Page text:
/families/out-about/good-to-go/museum

Good to Go: Field Guides to the Arts for Parents

A Parents’ Field Guide to Museums

Everything you need to know so you're good to go to a museum!

Before Your Visit

Here are some tips to minimize the fuss and maximize the fun of your museum-going experience.

Before you even leave home...

•  Make a plan. Check the museum’s Web site for hours, exhibit descriptions, and tour and dining options. With your family decide in advance which exhibits are must-sees.

•  Dress thoughtfully. Wear comfortable shoes! Be prepared for lots of walking and standing.

•  Arrive early. Museums are less crowded in the mornings and kids are less cranky.

At the Museum

Okay, you've gotten everyone to the museum, now what?

•  Use the cloakroom. Most museums have them, so check your coats, umbrellas, and packages.

•  Map your route. Grab a museum map. If you’re visiting with younger kids, plan to visit their chosen exhibit first. Let older kids navigate. Note bathroom locations. 

•  Take the tour. Depending on the exhibit and the age of your kids, consider joining a tour. A knowledgeable, enthusiastic tour guide can make exhibits come alive. Also check times for live demonstrations and movies.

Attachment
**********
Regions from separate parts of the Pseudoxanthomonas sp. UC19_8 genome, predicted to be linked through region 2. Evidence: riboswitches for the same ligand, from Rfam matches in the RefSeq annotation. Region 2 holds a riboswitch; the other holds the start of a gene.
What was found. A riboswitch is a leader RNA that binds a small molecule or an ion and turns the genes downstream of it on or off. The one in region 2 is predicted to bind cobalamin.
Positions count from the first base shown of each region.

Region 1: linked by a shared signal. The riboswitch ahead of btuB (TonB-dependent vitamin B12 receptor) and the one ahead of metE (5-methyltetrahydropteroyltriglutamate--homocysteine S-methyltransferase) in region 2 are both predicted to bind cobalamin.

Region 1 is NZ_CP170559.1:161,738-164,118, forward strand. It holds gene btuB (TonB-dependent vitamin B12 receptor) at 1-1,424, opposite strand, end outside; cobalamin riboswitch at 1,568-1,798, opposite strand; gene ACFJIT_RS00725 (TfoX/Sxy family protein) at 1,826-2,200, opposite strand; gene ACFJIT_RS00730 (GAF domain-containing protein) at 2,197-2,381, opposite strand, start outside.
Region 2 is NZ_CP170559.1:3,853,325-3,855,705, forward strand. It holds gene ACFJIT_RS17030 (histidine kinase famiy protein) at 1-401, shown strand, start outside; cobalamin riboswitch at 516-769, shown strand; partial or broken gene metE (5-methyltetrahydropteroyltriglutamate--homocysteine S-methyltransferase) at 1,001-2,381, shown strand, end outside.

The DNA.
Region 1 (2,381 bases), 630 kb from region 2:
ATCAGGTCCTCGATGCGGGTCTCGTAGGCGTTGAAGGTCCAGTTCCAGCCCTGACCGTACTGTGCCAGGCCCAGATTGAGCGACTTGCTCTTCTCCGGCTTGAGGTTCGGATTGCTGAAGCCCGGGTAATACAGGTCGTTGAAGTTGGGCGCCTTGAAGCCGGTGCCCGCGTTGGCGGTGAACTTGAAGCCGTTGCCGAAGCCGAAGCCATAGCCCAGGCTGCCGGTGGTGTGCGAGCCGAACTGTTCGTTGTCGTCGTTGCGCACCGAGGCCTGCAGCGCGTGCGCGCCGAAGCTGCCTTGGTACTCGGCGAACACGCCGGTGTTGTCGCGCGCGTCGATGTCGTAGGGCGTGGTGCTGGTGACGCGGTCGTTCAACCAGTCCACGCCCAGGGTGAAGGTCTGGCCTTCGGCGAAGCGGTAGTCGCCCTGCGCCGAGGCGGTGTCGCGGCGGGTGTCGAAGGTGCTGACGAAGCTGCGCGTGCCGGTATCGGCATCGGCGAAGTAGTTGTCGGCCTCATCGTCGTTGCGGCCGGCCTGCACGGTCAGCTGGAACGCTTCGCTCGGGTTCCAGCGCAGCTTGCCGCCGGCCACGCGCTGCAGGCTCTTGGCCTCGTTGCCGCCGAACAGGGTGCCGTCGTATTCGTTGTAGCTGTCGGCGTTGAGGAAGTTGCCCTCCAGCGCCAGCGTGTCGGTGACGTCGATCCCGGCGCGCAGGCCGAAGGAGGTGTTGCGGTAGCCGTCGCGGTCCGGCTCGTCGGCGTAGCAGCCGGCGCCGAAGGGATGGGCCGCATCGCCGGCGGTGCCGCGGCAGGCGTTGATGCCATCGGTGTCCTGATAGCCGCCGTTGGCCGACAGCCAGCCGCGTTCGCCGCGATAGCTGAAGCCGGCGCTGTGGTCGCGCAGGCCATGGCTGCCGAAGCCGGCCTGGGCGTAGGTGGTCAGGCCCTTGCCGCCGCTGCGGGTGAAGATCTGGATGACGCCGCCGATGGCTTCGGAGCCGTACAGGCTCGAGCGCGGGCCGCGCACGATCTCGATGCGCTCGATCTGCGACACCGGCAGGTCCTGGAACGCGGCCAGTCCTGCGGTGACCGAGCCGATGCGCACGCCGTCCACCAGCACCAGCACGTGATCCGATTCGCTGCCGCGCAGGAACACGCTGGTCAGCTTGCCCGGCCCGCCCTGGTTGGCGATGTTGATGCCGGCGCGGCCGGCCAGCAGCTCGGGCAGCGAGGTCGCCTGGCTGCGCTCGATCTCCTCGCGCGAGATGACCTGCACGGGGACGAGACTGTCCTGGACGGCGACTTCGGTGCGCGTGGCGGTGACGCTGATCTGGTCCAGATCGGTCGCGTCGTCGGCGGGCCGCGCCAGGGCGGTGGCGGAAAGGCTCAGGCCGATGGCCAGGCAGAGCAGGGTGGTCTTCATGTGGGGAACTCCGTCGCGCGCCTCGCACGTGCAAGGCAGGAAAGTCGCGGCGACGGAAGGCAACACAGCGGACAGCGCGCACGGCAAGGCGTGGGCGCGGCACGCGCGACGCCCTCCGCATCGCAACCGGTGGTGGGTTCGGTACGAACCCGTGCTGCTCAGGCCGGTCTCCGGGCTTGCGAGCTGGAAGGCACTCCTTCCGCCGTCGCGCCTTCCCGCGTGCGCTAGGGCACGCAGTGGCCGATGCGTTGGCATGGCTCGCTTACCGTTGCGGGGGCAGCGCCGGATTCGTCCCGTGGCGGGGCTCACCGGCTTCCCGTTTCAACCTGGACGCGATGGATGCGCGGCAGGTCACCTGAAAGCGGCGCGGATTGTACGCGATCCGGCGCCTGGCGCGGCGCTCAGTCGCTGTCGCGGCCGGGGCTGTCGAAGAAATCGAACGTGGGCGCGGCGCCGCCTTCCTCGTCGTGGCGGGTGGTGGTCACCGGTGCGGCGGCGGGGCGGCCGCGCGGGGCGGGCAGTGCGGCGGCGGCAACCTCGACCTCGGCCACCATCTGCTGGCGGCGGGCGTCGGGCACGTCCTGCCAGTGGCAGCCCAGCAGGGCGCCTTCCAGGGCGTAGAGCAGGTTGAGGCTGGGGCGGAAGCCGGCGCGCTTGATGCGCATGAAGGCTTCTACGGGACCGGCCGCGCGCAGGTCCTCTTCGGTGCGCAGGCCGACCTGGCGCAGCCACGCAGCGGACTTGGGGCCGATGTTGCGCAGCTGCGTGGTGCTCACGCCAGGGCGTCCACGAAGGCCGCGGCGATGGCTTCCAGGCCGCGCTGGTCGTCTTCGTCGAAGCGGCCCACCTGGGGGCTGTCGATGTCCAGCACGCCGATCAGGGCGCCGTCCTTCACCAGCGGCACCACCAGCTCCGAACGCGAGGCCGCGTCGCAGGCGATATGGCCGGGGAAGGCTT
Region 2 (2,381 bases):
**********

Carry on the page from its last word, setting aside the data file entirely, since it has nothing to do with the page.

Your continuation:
•  Go with the flow. Allow your kids to discover what interests them, even if it’s not on the schedule. Ask questions to stir their imaginations and keep them focused.

•  Mix it up. At the first sign of restlessness, take a meal or snack break. Or look for hands-on activities. Many museums have interactive exhibits and games designed to keep kids entertained.    

•  Save the gift shop for last. If souvenir-buying is on your must-do list, make the gift shop your final stop. Set spending limits. Encourage your kids to buy items that relate to the exhibits they saw.

At Home

Deepen your museum experience through discussion and at-home activities.

•  Build excitement. Prepare your kids for their museum visit by sharing books and video related to the exhibit. A trip to the natural history museum, for instance, could begin with a picture book about dinosaurs, or a DVD about ancient civilizations.

•  IMHO. After your visit, urge your kids to share their impressions of the museum. What were their favorite parts? What cool facts did they learn? What would they like to know more about? If they could meet (or be) any person featured in the museum, who would it be?         

•  Keep the flames burning. Encourage your kids to continue learning and having fun through museum-related activities, including  simple science experiments, art and crafts projects, star-gazing, fossil hunting, and animal watching.  

Credits

Writers

Amy Dunkleberger
Original Writer

Editors & Producers

Doug Cooney

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